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Wednesday, 8 December 2010

Learning languages follows trade deals?

The Palmerston North Tribune recently (November 24, 2010) published an article about Dr Colin Anderson, retiring senior lecturer in languages at Massey University.  He said that language studies follow fashions and trade deals.  'All BA students in the 1970s had to have a foreign language as part of their degree and many opted for French.   In the 1980s that requirement was dropped, but emerging trade deals with Japan created demand for Japanese speakers.  Something similar happened in the 1990s with more trade and contact with Latin America triggering demand for Spanish.'   Dr Anderson said that he can see the next big push will be for Chinese.  He also believes that children should start learning another language at eight or nine.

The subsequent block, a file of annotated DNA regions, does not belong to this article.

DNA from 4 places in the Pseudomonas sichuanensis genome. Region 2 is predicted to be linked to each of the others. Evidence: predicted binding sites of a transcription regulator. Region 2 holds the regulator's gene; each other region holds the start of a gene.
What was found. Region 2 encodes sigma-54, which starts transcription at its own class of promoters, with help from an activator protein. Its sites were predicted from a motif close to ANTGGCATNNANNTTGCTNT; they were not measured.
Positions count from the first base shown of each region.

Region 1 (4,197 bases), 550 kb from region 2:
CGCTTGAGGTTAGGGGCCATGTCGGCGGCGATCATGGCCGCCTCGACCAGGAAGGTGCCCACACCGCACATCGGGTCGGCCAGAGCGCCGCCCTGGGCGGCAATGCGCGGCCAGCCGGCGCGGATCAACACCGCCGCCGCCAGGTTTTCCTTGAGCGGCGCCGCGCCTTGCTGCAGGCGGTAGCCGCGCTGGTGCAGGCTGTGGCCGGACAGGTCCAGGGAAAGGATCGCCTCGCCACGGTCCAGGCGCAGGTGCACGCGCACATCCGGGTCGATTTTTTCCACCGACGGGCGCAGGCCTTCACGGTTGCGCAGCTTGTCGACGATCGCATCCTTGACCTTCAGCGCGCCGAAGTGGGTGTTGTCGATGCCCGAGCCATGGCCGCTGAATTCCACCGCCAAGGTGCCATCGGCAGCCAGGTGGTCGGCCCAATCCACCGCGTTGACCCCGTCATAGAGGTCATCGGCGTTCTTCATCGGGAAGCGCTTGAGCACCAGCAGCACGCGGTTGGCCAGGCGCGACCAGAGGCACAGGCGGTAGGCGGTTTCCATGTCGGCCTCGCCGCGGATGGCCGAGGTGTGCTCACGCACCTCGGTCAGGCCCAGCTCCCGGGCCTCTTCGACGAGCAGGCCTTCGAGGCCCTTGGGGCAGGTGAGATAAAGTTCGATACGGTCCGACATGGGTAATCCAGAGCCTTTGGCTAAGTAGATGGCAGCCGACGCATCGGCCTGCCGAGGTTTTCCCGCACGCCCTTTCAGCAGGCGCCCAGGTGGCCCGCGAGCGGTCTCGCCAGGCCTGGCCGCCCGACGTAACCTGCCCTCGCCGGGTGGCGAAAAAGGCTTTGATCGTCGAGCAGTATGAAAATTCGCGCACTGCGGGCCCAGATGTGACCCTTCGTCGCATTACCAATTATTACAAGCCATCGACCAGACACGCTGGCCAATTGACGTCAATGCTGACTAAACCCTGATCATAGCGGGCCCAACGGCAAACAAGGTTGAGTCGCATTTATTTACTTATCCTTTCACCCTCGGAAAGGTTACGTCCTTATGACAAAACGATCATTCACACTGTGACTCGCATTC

Since New Zealand has trade talks coming up with Russia will there be a renaissance of Russian teaching?  Or will Korean studies be set up in one of our tertiary institutions?
It seems Dr Anderson is not alone in stressing the importance of teaching foreign languages.  Japan's education minister Yoshiaki Takaki has said: "Since we are living in a globalized society, I am keenly aware of the necessity of children acquiring the ability to communicate in foreign languages."  (Japan Times October 13, 2010)
Will New Zealand exporters be equipped first to negotiate deals with countries such as Russia, Kazakhstan and Korea, and then to carry on successful trade with them?  Or will we expect these new trading partners to speak English?


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